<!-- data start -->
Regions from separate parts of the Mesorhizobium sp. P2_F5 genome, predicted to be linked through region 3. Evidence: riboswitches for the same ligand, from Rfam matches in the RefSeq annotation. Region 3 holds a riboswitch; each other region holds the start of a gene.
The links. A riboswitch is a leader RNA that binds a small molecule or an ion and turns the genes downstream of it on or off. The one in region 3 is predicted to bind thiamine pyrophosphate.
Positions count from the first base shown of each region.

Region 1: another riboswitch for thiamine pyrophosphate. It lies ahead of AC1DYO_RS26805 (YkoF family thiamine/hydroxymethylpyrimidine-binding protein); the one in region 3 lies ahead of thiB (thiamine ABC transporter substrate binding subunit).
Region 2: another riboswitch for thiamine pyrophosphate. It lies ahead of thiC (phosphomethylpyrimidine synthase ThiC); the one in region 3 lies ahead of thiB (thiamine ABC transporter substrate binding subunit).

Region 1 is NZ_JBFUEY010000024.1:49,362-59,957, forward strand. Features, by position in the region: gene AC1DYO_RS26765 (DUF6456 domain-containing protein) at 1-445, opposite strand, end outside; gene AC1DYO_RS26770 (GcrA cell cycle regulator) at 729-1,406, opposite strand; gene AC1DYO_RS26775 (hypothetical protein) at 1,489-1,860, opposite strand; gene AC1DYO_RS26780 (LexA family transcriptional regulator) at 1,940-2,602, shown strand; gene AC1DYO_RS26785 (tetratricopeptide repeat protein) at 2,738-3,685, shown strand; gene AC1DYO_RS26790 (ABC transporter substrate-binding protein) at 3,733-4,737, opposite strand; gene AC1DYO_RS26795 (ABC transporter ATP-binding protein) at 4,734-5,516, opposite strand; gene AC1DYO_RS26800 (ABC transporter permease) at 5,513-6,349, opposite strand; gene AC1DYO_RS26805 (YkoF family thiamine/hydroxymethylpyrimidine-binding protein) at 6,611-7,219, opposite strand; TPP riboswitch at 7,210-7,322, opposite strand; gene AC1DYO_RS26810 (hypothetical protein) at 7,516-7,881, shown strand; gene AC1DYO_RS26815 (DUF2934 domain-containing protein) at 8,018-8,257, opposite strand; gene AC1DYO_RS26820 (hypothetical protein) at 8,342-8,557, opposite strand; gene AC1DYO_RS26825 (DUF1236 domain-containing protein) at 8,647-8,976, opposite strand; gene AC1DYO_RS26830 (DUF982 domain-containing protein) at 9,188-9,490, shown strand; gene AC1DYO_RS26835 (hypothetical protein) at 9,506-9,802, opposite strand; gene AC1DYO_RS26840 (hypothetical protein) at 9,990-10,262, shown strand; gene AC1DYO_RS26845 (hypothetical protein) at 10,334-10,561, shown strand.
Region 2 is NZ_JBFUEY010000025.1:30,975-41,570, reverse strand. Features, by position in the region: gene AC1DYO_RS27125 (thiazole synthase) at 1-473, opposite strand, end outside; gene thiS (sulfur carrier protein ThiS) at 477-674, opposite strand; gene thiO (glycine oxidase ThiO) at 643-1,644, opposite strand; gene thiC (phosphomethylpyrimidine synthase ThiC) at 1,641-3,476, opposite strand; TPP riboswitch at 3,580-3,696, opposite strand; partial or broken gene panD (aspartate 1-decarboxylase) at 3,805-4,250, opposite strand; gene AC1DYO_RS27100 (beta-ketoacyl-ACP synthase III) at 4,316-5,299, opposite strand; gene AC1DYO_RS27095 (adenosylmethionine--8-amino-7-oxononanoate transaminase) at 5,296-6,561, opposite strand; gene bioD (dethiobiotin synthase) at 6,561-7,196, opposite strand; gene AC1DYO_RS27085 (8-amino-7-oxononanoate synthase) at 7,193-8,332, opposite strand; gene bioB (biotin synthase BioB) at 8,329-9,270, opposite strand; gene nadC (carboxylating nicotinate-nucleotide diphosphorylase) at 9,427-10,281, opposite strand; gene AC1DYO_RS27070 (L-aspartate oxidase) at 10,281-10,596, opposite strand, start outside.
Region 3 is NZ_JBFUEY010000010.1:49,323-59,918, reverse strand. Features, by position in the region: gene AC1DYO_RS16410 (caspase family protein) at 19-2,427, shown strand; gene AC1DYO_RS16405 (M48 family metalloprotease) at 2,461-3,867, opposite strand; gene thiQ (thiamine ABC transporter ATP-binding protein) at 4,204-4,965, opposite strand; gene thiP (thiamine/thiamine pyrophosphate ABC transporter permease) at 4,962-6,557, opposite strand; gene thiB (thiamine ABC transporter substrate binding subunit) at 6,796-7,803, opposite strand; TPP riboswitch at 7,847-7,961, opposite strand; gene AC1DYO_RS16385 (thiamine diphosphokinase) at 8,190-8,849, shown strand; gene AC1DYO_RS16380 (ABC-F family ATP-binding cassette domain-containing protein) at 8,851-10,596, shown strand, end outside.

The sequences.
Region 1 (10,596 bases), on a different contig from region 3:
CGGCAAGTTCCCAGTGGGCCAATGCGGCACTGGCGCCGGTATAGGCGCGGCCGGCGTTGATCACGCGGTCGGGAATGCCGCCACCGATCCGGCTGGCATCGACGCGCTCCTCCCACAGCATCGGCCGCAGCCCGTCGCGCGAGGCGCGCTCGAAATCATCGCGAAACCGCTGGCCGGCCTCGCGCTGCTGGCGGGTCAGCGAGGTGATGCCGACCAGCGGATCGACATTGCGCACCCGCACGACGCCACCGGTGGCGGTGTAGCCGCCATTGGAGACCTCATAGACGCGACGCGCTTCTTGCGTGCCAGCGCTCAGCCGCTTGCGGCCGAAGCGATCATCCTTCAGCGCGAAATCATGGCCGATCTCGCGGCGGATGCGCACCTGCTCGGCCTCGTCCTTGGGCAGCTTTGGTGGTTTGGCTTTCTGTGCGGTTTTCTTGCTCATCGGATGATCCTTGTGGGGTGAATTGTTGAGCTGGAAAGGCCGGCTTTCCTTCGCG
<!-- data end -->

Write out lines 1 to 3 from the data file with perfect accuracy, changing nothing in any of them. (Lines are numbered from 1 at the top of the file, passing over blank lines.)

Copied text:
Regions from separate parts of the Mesorhizobium sp. P2_F5 genome, predicted to be linked through region 3. Evidence: riboswitches for the same ligand, from Rfam matches in the RefSeq annotation. Region 3 holds a riboswitch; each other region holds the start of a gene.
The links. A riboswitch is a leader RNA that binds a small molecule or an ion and turns the genes downstream of it on or off. The one in region 3 is predicted to bind thiamine pyrophosphate.
Positions count from the first base shown of each region.